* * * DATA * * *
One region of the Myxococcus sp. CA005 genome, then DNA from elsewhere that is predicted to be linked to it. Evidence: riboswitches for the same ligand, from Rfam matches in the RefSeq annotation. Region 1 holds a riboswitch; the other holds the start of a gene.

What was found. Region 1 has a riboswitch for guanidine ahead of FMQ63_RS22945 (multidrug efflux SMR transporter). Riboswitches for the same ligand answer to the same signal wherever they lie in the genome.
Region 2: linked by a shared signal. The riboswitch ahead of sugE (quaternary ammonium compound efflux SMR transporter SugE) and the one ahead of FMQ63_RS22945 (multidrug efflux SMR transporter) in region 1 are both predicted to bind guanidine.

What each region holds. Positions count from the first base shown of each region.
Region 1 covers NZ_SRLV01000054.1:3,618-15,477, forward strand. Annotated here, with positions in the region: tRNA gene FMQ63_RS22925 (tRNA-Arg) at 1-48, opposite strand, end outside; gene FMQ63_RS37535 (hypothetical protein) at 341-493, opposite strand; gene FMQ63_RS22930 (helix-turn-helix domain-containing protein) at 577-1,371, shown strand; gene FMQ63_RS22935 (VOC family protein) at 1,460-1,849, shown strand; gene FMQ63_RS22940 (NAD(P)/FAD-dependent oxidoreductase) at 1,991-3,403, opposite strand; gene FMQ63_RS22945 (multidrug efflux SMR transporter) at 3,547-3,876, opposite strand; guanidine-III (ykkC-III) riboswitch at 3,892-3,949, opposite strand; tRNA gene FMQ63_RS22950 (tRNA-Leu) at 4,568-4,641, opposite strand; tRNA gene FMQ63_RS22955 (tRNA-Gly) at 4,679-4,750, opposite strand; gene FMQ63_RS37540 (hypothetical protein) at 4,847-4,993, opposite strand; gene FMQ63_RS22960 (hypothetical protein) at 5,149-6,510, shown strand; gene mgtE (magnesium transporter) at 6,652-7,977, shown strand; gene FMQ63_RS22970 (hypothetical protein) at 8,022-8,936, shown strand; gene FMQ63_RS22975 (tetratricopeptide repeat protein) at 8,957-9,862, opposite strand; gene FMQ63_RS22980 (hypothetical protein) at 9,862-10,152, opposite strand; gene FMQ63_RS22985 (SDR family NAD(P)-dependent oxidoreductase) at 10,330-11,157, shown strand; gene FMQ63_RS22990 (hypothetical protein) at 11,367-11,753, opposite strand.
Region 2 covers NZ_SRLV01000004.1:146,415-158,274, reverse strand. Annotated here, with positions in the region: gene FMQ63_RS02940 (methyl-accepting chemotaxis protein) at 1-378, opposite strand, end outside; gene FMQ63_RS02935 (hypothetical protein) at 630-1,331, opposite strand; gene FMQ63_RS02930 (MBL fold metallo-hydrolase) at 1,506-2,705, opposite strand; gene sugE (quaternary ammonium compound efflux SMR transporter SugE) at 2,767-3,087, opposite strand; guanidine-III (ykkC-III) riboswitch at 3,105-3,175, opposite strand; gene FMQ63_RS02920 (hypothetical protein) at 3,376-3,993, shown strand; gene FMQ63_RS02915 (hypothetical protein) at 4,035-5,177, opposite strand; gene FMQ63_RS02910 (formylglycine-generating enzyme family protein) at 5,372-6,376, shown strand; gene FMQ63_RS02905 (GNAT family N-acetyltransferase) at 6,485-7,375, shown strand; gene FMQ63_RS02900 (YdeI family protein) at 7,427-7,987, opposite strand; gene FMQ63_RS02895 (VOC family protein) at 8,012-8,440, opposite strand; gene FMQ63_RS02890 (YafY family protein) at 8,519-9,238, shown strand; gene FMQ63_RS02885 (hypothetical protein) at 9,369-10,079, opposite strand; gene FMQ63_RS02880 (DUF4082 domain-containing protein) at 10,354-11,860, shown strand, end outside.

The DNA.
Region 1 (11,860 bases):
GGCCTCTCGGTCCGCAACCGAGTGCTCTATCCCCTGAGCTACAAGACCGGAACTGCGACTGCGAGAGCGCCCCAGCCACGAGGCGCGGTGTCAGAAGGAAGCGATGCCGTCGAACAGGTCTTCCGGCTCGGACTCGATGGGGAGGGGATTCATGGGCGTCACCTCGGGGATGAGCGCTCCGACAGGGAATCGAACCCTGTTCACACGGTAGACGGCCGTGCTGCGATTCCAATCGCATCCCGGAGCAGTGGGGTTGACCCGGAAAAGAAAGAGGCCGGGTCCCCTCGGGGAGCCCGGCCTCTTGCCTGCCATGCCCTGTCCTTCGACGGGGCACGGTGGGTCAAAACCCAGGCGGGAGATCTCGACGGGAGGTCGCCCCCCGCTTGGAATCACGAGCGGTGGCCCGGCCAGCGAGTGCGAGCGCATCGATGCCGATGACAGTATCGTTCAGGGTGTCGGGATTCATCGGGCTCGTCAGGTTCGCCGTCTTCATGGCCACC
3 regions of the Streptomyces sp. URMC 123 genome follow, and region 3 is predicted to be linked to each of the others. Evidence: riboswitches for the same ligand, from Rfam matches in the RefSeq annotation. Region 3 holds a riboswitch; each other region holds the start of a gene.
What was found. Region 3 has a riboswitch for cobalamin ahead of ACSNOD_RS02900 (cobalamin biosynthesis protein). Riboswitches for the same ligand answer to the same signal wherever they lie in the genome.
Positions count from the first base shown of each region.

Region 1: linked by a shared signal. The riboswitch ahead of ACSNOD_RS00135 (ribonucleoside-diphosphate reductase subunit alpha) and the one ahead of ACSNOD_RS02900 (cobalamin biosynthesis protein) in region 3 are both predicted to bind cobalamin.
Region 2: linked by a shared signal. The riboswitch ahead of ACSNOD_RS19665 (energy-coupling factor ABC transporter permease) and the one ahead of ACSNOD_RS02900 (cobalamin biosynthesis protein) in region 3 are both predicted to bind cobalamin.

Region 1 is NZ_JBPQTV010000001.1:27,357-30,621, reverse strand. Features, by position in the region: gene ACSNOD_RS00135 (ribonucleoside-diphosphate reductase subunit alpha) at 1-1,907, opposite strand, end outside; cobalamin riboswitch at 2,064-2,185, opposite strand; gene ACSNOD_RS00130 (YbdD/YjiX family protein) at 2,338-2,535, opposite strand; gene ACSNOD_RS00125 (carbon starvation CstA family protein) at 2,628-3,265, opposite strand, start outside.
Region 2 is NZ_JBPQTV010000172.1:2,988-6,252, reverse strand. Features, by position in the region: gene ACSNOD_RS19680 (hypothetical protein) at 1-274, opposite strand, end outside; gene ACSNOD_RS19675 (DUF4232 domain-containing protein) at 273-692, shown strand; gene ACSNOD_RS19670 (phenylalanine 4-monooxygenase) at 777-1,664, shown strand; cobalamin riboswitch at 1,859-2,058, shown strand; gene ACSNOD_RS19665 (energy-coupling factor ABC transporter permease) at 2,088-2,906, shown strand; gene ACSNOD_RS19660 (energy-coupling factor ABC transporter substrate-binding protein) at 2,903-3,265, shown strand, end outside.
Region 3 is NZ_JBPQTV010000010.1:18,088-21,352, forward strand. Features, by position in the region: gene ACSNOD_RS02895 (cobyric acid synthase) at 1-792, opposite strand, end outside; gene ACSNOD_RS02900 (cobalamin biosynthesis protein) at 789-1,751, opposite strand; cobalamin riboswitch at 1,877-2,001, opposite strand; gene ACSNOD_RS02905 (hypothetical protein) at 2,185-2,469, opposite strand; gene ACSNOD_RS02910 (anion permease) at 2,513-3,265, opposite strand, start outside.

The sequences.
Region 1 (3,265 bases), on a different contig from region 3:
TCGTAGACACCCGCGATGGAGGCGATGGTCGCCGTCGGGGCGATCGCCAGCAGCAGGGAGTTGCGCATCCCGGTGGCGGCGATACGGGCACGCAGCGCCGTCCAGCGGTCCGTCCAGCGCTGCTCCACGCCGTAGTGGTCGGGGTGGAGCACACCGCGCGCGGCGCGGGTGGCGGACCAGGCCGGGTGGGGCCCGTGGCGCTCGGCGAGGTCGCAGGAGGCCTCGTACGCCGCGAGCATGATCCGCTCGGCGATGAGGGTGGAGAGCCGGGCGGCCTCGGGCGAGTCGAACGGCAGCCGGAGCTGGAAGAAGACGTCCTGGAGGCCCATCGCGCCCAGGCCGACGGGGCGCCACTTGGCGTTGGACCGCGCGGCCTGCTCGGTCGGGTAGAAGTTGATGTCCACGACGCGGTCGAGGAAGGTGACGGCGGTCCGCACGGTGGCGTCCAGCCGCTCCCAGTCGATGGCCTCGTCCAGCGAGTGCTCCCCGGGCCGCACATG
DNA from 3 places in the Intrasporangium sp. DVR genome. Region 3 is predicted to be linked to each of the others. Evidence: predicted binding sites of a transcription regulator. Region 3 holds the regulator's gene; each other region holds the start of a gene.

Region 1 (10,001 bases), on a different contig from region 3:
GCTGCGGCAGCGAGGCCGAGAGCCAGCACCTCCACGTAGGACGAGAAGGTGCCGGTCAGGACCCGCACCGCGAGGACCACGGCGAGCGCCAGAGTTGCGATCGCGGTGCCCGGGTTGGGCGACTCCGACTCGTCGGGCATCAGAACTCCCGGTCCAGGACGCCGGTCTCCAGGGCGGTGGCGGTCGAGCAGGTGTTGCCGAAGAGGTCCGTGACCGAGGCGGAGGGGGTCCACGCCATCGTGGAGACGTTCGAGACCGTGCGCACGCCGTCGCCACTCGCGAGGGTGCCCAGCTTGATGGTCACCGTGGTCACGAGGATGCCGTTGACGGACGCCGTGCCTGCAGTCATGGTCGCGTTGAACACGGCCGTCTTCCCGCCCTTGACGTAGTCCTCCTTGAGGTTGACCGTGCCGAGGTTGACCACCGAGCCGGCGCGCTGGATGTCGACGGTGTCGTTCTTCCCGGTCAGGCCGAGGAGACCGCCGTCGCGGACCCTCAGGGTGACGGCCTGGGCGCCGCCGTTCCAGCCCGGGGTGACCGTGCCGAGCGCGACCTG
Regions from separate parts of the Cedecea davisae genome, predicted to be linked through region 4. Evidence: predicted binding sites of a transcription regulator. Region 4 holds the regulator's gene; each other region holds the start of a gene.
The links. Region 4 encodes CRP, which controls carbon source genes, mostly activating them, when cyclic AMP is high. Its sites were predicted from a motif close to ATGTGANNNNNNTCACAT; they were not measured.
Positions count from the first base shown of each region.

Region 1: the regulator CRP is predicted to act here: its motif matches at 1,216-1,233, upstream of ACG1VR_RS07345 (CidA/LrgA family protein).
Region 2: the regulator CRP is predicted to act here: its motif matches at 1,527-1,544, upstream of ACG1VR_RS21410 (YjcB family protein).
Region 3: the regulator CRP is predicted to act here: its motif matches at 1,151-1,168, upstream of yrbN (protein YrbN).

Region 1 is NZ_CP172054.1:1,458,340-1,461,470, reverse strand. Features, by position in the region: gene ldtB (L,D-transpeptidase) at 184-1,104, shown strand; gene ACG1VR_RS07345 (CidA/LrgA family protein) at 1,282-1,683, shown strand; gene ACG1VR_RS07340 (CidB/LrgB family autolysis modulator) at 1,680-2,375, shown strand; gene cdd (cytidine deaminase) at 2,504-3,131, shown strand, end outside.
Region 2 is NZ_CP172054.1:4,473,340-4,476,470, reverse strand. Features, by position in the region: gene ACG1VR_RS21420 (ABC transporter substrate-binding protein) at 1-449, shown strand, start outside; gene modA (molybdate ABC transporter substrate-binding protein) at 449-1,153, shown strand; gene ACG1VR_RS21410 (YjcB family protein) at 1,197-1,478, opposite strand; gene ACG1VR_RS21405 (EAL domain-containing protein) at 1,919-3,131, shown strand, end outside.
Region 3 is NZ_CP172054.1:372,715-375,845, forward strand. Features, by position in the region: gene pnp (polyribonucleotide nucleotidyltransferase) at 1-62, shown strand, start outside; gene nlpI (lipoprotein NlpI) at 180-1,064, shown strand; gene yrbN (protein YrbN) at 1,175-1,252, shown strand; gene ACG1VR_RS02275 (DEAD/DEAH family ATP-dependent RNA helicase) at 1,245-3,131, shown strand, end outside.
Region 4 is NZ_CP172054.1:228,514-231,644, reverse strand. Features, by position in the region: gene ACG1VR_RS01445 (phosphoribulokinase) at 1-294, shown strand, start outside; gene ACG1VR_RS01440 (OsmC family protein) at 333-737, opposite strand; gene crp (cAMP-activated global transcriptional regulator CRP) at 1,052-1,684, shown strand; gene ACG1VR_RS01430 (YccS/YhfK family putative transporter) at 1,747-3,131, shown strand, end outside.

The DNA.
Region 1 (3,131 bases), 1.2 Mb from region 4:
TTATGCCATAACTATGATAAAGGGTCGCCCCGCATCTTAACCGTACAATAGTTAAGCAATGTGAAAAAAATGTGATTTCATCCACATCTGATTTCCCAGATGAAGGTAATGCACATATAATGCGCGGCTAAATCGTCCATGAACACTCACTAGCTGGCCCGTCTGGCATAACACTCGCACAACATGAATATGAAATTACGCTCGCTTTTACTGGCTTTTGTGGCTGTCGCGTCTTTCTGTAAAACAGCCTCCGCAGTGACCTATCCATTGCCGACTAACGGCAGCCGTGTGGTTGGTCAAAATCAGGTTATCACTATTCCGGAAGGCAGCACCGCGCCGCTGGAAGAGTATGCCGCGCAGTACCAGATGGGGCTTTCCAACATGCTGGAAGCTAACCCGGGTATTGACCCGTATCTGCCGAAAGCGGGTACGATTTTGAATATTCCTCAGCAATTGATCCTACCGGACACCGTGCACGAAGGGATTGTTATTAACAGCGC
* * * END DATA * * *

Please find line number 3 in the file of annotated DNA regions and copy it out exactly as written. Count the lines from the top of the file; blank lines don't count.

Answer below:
Region 2: linked by a shared signal. The riboswitch ahead of sugE (quaternary ammonium compound efflux SMR transporter SugE) and the one ahead of FMQ63_RS22945 (multidrug efflux SMR transporter) in region 1 are both predicted to bind guanidine.